Kings fans will remember the Maloofs as the family that saved the foundering team from the clutches of owner Jim Thomas, and then remember them as the family whose clutches Vivek Ranadive had to save the team from 15 years later. It’s the nature of most ownerships – you do good to eliminate a prior evil, and eventually become evil yourselves when the fans turn on you.

But the Maloofs aren’t evil – even their most strident critics will say that. They just saw an opportunity to scratch a bunch of itches at once – good-heartedness, advertising, gambling and Vegas’ most important product – selling you things you could never imagine wanting.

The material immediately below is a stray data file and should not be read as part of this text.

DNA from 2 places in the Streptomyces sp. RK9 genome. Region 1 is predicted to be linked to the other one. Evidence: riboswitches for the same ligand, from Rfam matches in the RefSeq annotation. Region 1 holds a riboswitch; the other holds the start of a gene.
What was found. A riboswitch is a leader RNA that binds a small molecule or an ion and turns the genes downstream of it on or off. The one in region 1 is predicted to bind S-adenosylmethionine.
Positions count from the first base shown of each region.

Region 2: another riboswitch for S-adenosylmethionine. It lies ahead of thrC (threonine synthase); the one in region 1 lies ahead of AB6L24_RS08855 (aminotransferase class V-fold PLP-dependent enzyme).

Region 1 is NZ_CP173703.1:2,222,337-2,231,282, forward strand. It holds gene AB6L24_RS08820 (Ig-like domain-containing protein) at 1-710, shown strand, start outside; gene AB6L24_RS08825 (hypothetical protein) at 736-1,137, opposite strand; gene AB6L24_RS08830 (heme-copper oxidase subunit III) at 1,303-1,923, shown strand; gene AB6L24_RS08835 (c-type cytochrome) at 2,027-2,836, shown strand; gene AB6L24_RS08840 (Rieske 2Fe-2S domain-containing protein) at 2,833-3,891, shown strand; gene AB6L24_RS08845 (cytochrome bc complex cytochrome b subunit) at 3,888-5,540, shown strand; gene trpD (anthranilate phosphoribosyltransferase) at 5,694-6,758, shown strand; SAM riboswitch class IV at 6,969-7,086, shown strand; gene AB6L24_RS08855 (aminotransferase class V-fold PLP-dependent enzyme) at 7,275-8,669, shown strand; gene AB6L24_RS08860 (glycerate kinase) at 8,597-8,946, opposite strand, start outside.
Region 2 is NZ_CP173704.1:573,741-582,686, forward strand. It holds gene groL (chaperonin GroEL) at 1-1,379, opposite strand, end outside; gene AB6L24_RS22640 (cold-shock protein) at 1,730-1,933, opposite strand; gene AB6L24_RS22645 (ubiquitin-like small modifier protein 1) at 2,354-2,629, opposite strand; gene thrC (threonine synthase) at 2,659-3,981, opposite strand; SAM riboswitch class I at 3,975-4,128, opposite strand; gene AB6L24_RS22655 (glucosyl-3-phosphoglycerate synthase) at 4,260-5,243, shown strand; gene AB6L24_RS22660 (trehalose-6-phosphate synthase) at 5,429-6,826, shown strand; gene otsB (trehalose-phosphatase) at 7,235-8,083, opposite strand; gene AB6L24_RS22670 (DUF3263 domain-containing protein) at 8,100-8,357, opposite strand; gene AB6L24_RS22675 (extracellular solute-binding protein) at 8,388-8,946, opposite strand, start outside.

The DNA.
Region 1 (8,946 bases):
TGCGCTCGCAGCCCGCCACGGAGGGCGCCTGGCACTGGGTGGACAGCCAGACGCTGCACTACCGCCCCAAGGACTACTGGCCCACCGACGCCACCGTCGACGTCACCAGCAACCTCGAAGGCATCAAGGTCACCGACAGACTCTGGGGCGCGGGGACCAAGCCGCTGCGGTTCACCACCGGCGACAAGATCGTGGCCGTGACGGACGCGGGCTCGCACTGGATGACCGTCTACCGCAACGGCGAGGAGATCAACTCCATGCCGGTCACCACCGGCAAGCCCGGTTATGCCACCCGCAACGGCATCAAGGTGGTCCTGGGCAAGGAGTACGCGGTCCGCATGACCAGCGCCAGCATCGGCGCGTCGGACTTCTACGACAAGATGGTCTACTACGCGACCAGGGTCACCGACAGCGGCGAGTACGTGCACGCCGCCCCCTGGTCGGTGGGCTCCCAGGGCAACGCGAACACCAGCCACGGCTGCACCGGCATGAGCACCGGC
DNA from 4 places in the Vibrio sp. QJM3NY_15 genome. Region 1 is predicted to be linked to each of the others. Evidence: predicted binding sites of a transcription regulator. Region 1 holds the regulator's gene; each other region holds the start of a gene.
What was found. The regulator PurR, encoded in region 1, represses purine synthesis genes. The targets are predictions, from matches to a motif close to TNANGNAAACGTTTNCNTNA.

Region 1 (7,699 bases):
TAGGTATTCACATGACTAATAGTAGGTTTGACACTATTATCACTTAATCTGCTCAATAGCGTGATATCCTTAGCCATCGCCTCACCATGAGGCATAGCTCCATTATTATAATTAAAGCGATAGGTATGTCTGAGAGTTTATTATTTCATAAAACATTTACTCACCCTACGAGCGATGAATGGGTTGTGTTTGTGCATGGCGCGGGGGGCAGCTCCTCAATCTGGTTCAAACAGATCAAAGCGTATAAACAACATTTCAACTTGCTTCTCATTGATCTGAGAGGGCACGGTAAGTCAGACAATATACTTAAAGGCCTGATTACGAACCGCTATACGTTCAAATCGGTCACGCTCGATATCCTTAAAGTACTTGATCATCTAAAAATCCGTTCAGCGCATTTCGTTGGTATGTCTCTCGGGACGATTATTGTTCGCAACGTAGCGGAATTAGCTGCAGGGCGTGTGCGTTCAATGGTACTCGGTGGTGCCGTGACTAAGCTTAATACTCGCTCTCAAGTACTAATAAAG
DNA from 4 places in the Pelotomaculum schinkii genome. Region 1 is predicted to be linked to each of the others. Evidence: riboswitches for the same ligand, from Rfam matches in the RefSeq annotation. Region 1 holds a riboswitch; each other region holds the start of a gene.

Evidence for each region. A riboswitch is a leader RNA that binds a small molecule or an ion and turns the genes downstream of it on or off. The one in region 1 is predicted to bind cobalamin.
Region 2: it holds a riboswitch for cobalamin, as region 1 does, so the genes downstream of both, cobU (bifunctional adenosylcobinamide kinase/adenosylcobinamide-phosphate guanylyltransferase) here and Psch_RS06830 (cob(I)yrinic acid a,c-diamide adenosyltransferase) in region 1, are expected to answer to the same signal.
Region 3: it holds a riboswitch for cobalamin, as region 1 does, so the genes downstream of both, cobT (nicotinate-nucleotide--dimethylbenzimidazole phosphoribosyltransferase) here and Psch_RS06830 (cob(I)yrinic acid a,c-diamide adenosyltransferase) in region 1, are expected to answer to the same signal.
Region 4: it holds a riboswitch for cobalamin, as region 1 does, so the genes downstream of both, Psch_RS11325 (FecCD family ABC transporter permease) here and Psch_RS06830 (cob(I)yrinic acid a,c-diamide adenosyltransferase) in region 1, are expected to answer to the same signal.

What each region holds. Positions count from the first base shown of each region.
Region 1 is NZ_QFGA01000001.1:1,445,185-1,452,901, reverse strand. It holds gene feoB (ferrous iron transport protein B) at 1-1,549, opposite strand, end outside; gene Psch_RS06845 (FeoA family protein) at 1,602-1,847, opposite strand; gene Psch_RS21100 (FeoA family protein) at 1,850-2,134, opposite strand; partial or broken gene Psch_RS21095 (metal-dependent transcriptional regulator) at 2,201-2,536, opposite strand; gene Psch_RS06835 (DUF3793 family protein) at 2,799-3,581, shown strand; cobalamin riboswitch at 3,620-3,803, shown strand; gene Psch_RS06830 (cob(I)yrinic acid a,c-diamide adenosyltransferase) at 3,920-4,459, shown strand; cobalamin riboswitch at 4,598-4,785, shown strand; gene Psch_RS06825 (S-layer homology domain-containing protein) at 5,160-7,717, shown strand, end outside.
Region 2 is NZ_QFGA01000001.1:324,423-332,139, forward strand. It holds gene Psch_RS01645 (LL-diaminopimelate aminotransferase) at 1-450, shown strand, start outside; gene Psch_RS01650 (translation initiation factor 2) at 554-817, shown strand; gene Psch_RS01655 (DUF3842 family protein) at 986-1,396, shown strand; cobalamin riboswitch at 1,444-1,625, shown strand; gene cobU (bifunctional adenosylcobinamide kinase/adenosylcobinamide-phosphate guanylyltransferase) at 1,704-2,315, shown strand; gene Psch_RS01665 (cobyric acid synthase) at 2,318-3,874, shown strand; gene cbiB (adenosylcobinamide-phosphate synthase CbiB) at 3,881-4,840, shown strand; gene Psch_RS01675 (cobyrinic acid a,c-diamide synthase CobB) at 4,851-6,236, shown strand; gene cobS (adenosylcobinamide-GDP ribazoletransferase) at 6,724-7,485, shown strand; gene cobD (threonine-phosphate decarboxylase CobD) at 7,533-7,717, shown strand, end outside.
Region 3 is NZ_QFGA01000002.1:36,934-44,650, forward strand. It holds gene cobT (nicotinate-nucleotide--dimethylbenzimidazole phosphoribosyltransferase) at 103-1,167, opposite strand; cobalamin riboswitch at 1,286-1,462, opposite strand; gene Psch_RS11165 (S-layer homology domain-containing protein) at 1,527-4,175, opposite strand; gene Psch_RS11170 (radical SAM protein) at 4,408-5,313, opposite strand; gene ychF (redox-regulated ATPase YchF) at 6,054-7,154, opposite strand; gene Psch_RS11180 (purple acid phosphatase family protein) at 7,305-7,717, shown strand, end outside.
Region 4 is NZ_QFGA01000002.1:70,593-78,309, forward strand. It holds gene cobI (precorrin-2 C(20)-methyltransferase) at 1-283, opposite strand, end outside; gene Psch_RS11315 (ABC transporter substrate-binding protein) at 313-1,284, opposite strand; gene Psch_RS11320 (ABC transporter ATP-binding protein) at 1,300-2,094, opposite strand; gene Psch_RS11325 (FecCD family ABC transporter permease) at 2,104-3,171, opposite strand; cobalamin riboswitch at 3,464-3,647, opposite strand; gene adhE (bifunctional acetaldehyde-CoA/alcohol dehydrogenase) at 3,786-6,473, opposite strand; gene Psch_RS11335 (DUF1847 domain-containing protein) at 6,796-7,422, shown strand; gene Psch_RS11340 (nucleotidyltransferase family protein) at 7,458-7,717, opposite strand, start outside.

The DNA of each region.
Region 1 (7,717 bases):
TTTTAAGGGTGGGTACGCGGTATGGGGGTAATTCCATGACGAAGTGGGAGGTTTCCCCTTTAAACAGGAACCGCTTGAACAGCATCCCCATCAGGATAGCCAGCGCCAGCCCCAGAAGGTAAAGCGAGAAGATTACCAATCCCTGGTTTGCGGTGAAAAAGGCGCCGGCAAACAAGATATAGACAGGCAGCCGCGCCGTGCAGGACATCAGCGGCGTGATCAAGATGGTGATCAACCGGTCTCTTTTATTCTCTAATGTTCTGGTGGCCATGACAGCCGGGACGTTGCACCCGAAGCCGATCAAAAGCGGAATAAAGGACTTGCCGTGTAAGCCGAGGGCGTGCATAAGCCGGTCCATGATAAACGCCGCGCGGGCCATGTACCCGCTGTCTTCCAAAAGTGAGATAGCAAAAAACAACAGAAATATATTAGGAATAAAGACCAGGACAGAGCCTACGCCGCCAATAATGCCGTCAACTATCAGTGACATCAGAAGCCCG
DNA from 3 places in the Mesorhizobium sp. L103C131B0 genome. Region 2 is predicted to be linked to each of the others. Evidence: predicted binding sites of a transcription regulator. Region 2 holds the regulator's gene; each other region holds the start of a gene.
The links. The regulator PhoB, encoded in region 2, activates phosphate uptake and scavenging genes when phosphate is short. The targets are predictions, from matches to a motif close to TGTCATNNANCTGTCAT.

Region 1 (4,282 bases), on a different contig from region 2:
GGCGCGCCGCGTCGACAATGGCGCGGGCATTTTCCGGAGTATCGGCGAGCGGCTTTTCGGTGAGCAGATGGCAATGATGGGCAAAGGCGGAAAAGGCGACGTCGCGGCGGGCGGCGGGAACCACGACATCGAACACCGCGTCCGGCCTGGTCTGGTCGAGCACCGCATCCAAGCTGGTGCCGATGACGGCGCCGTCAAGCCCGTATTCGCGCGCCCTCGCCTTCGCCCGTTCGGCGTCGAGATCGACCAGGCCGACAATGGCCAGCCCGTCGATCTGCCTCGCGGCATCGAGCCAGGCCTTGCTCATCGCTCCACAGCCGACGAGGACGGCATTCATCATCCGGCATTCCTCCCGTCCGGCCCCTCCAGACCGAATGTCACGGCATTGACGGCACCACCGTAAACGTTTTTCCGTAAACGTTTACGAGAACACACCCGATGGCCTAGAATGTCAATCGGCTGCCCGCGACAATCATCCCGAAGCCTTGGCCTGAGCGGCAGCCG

It almost makes you wonder if they harbor a secret itch to take the $160,000 and double down on behalf of the charities for another of their pet projects – the Vegas Golden Knights. If they put it on the Knights to win the Stanley Cup at 200-1, that’s $32,000,000. Then if they took that and . . .

. . . and before you know it, they’re trapped in the fantasyland of Las Vegas at its weirdest. Maybe it’s just performance art with more money than most of us can eat.